This paper describes the AutoQoS mechanism, which improves the timeliness of disk accesses for multimedia applications without requiring any explicit information about their constraints. Multimedia applications typically have periodic time constraints, meaning that they must complete data processing at periodic intervals in order to function correctly. This requirement extends to the disk system, because the application must access data on time in order to meet deadlines. By using Quality of Service algorithms for disk services, an application may receive enough bandwidth and isolation from other disk accesses to read data on time. Nevertheless, past approaches are restrictive because they require that disk bandwidth or deadlines be known and specified in advance. Our system infers from I/O behavior the bandwidth requirement of multimedia streams, and automatically adjusts allocations in order to provide Quality of Service without knowing the constraints or requiring intervention from the application.
It is common to run multimedia and other periodic, soft real-time applications on general-purpose computer systems. These systems use best-effort scheduling algorithms that cannot guarantee applications will receive responsive scheduling to meet deadline or timing requirements. We present a simple mechanism called Missed Deadline Notification (MDN) that allows applications to notify the system when they do not receive their desired level of responsiveness. Consisting of a single system call with no arguments, this simple interface allows the operating system to provide better support for soft real-time applications without any <i>a priori </i>information about their timing or resource needs. We implemented MDN in three different schedulers: Linux, BEST, and BeRate. We describe these implementations and their performance when running real-time applications and discuss policies to prevent applications from abusing MDN to gain extra resources.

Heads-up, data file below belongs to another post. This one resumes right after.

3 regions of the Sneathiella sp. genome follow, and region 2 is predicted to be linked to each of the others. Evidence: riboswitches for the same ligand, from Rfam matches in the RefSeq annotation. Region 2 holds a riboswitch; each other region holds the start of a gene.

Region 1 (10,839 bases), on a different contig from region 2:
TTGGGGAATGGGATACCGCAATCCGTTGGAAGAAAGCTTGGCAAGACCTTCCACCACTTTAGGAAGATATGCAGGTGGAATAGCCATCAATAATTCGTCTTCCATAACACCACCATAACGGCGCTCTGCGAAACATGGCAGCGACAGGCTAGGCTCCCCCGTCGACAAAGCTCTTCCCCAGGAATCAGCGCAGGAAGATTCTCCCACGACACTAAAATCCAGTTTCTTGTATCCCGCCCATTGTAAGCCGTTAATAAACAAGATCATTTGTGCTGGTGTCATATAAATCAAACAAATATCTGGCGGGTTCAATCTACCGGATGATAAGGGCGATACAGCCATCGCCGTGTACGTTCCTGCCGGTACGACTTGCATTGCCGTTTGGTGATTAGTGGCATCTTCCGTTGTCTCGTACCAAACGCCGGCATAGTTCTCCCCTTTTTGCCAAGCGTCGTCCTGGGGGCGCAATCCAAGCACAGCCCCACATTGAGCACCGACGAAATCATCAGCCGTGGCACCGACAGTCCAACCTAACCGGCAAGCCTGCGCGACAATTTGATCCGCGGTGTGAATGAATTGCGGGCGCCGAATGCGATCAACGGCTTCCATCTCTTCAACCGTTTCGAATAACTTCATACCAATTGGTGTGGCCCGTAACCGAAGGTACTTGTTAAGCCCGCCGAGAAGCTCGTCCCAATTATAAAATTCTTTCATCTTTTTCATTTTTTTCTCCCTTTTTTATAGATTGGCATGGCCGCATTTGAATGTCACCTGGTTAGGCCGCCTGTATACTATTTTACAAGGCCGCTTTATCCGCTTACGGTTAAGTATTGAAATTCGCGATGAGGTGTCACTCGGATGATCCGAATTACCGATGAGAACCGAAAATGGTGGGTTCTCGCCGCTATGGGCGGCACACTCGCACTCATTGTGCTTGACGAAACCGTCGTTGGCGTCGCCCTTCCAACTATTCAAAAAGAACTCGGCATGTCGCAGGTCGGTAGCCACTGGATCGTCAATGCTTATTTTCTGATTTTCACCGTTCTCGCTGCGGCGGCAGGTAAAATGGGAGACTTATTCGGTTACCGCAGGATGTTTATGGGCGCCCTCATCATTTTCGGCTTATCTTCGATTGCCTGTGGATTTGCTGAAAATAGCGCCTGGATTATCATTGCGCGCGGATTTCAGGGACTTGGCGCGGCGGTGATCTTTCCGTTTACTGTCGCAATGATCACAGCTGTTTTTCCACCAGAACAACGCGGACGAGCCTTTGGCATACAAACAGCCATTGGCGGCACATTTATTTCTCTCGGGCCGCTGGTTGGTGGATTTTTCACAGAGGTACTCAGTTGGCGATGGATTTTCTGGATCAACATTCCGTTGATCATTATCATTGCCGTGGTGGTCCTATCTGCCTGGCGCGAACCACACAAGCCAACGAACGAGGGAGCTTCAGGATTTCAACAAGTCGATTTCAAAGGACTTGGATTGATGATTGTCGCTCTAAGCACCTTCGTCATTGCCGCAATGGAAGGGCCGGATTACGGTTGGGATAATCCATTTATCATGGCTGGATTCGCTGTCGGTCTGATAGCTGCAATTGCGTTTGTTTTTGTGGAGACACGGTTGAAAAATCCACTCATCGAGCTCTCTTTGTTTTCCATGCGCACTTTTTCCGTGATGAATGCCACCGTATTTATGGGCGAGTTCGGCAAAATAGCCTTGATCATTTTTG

Algorithms for allocating CPU bandwidth to soft real-time processes exist, yet best-effort scheduling remains an attractive model for both application developers and users. Best-effort scheduling is easy to use, provides a reasonable trade-off between fairness and responsiveness, and imposes no extra overhead for specifying resource demands. However, best-effort schedulers provide no resource guarantees, limiting their ability to support processes with timeliness constraints. Reacting to the need for better support of soft real-time multimedia applications while recognizing that the best-effort model permeates desktop computing for very good reasons, we have developed BEST, an enhanced best-effort scheduler that combines desirable aspects of both types of computing. BEST provides the well-behaved default characteristics of best-effort schedulers while significantly improving support for periodic soft real-time processes. BEST schedules using estimated deadlines based on the dynamically detected periods of processes exhibiting periodic behavior, and assigns pseudo-periods to non-periodic processes to allow for good response time. This paper discusses the BEST scheduling model and our implementation in Linux and presents results demonstrating that BEST outperforms the Linux scheduler in handling soft real-time processes, outperforms real-time schedulers in handling best-effort processes, and sometimes outperforms both, especially in situations of processor overload.